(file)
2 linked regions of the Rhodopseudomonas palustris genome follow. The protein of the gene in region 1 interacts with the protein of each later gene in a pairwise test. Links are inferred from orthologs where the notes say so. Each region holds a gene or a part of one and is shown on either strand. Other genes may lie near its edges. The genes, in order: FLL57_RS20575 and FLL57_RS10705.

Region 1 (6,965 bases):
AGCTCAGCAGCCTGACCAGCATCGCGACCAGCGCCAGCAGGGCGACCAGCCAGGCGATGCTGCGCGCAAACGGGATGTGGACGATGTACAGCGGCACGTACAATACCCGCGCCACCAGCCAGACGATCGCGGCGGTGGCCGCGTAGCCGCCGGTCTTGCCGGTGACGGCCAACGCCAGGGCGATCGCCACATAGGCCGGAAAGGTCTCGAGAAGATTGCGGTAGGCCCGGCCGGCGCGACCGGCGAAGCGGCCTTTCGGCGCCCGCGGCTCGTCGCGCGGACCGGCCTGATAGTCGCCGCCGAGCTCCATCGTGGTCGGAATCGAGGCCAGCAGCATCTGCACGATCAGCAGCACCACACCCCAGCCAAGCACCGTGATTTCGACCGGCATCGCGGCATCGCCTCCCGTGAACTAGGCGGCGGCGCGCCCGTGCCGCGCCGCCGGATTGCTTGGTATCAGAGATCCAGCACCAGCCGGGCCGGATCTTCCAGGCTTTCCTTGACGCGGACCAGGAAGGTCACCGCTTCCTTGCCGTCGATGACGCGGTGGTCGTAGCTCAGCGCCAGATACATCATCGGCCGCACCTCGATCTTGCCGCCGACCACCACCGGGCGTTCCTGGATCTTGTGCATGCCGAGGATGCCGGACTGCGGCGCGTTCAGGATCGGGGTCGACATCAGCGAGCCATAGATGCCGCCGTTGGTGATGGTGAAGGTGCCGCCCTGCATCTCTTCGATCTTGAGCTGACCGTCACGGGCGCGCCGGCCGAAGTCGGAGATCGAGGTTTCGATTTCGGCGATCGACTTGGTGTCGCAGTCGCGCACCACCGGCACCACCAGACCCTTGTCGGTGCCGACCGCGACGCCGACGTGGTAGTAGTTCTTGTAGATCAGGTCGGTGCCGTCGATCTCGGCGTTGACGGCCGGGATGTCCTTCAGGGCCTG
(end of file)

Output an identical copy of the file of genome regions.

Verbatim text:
2 linked regions of the Rhodopseudomonas palustris genome follow. The protein of the gene in region 1 interacts with the protein of each later gene in a pairwise test. Links are inferred from orthologs where the notes say so. Each region holds a gene or a part of one and is shown on either strand. Other genes may lie near its edges. The genes, in order: FLL57_RS20575 and FLL57_RS10705.

Region 1 (6,965 bases):
AGCTCAGCAGCCTGACCAGCATCGCGACCAGCGCCAGCAGGGCGACCAGCCAGGCGATGCTGCGCGCAAACGGGATGTGGACGATGTACAGCGGCACGTACAATACCCGCGCCACCAGCCAGACGATCGCGGCGGTGGCCGCGTAGCCGCCGGTCTTGCCGGTGACGGCCAACGCCAGGGCGATCGCCACATAGGCCGGAAAGGTCTCGAGAAGATTGCGGTAGGCCCGGCCGGCGCGACCGGCGAAGCGGCCTTTCGGCGCCCGCGGCTCGTCGCGCGGACCGGCCTGATAGTCGCCGCCGAGCTCCATCGTGGTCGGAATCGAGGCCAGCAGCATCTGCACGATCAGCAGCACCACACCCCAGCCAAGCACCGTGATTTCGACCGGCATCGCGGCATCGCCTCCCGTGAACTAGGCGGCGGCGCGCCCGTGCCGCGCCGCCGGATTGCTTGGTATCAGAGATCCAGCACCAGCCGGGCCGGATCTTCCAGGCTTTCCTTGACGCGGACCAGGAAGGTCACCGCTTCCTTGCCGTCGATGACGCGGTGGTCGTAGCTCAGCGCCAGATACATCATCGGCCGCACCTCGATCTTGCCGCCGACCACCACCGGGCGTTCCTGGATCTTGTGCATGCCGAGGATGCCGGACTGCGGCGCGTTCAGGATCGGGGTCGACATCAGCGAGCCATAGATGCCGCCGTTGGTGATGGTGAAGGTGCCGCCCTGCATCTCTTCGATCTTGAGCTGACCGTCACGGGCGCGCCGGCCGAAGTCGGAGATCGAGGTTTCGATTTCGGCGATCGACTTGGTGTCGCAGTCGCGCACCACCGGCACCACCAGACCCTTGTCGGTGCCGACCGCGACGCCGACGTGGTAGTAGTTCTTGTAGATCAGGTCGGTGCCGTCGATCTCGGCGTTGACGGCCGGGATGTCCTTCAGGGCCTG